Some clients already know what they need. Others don’t. So what should you do when a paying client knows what they want, but not what they need?
In this article, Eric Karkovack offers advice on speaking up when a client doesn’t actually know what they need.
In 1996, I was an 18 year old web designer. Fresh out of high school, I was a bit shy and not very eloquent when expressing myself verbally.
My first job was for a local newspaper. The position not only required maintenance of their own news-oriented site, but also trying to sell web design services to local businesses. The demands of the job would require me to break out of my shell. That proved to be a much tougher process than I’d imagined.
Fast-forward to 1999 when I started working on my own. Eager to impress, and a little desperate for business, I decided that simply doing what my clients asked of me was the best way to get along. After all, web design was still a fairly new concept to most people. I felt it wasn’t my place to rock the boat with my opinions, even if the client had been way off base with their requests.
Clients requested outlandish background images, blinking text, the use of cheap clip-art and virtually every other "no-no" that we designers despise. I did them all. And, after a while, I found an absolute emptiness in my work.
Not only that, but I began to feel that I was also doing a disservice to my clients. I realized that I was being paid for both my design capabilities and my expertise. It turns out that I had only been providing the former. Because I was withholding my expertise, my design work suffered as well.
These days, I’d like to think that I’m no longer that scared kid just trying to get my foot in the door. I’m not afraid to (politely) tell a client what I think will work best for their project.
Here are a few tips to help you find your voice:
Stay in your Comfort Zone
When your client mentions that they really want their print designer (who, by the way, has NO web design experience) to create a template, don’t be afraid to mention the potential pitfalls of their strategy.
If a client asks for something unreasonable that will take you out of your comfort zone, it’s time to speak up. In the example above, you may be stuck working with an unusable template and also be hit with the blame when, despite your best efforts, the site doesn’t turn out well.
Politely explain to the client why this scenario might not be in their best interests. Then, at least the ball is in their court.
Don’t Be Afraid to Charge for Extras
We all run into those clients who change the scope of the project midstream. Initially, they may have stated that they didn’t need a particular feature. A month into the project, they’ve changed their mind.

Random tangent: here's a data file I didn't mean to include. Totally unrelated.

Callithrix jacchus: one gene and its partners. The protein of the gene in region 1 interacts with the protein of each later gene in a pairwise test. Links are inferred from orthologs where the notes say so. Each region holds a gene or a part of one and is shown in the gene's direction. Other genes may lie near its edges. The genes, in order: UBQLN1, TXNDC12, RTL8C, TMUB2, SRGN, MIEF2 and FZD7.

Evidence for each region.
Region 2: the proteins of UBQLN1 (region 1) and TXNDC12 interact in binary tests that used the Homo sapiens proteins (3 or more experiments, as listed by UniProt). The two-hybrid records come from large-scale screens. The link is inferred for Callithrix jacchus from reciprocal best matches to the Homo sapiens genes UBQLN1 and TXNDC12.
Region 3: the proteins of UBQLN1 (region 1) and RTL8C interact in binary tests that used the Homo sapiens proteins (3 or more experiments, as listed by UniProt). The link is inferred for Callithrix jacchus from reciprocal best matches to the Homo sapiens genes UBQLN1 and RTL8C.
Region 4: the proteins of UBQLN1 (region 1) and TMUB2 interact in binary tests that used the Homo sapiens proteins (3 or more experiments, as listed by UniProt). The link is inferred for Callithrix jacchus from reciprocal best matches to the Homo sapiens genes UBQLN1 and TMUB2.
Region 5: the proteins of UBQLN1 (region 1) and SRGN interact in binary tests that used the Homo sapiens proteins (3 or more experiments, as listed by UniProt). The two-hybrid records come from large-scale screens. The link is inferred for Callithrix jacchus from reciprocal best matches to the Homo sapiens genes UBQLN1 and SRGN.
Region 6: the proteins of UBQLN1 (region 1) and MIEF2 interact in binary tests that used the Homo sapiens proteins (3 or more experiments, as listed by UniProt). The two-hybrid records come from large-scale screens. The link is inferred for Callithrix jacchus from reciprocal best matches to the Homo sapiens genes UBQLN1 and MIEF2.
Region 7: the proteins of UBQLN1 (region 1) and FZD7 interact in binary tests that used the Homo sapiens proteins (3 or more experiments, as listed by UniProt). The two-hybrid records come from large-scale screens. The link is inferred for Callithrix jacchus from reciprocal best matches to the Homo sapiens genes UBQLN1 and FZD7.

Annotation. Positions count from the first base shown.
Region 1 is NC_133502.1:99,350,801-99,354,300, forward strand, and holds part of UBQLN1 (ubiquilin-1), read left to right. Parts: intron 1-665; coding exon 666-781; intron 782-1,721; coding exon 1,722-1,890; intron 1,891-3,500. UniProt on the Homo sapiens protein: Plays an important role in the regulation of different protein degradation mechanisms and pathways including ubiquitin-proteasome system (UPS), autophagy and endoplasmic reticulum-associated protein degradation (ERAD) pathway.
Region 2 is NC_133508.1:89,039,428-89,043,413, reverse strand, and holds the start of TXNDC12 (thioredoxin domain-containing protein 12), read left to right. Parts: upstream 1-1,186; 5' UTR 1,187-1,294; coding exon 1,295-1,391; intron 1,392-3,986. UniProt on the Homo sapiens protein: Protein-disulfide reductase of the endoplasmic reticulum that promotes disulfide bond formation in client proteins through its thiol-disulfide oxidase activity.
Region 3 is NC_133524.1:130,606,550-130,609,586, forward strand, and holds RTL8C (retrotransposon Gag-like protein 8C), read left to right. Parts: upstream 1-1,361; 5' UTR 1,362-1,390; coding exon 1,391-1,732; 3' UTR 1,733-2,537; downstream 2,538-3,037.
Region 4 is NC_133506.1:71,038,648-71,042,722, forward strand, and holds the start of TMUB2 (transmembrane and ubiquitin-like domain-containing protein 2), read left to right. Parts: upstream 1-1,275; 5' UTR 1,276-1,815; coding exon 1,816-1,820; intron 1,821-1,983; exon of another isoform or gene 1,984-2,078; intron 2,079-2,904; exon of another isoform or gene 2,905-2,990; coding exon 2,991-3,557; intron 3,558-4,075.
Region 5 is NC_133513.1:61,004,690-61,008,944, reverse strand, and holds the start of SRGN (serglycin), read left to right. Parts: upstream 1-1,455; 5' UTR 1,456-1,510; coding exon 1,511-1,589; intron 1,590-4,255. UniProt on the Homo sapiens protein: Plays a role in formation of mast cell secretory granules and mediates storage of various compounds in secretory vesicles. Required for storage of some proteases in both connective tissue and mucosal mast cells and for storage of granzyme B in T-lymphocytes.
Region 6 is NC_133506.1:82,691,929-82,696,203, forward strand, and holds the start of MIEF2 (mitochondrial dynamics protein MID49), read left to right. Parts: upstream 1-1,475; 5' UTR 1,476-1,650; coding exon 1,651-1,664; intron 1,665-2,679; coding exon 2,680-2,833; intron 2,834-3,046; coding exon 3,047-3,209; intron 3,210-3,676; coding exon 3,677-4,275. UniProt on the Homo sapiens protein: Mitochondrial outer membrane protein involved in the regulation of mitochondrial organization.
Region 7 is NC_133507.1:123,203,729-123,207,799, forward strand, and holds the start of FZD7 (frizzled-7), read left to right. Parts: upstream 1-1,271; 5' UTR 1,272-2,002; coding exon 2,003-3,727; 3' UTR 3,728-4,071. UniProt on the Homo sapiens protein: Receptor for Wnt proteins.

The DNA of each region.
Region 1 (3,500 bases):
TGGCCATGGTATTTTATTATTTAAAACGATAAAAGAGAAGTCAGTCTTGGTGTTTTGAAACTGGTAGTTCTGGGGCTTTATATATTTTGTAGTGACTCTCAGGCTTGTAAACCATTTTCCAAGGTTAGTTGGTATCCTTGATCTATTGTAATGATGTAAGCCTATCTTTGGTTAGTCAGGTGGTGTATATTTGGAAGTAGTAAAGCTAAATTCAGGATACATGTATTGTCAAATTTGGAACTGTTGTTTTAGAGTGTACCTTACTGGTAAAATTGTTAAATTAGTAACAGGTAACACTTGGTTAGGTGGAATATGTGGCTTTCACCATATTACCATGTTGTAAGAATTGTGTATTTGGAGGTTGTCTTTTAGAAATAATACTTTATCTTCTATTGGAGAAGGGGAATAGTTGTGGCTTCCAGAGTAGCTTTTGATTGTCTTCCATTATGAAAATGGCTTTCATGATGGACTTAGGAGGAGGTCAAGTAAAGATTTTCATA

Years ago, I tended to let the client get away with making additional requests at no extra charge. No more. Make sure your clients know which items are and aren’t covered in your proposal. Explain to them that it’s perfectly fine to add something later on – for an extra fee.
I’m typically in the office from 8am – 5pm. But, there was a time when I would do pretty much any project at whatever time the client e-mailed it over to me (even weekends). It led to a burned-out feeling and clients thinking I was a 24/7 operation.
Image Source: Pink & Blue Neon Open 24 via Shutterstock.
Freelancers can often keep different hours. Some don’t mind working at night or on the weekends. But if you’d rather just get away from your desk after work, make that clear to your clients. In non-emergency situations, there’s no reason an update can’t wait until the next day. Extra bonus points if you politely send a note stating that you’ll gladly take care of their request "ASAP in the morning".
Be Confident in your Suggestions
Probably the most important tip I can give is to have confidence in your abilities as a designer. When discussing a project with your client, listen carefully to their needs. Then, feel free to make suggestions on items that you think will improve the site. Whether it’s a CMS you like, a cutting-edge app or a great resource for stock photos, take the initiative to help your client achieve (and possibly exceed) their goals.
Most likely, they’re going to appreciate your input. It’s a great way to develop trust as your relationship grows. Down the line, it means that they’ll be more willing to ask your advice on future projects.
Of course, every client and situation is different. Thus, you’ll have to develop a knack for knowing when to speak up. There may be times when clients just don’t listen. Even if they don’t, at the very least you’ll feel better knowing that you made the effort.
Do you have any tips not mentioned here? Any horror stories? Please leave a comment and let me know!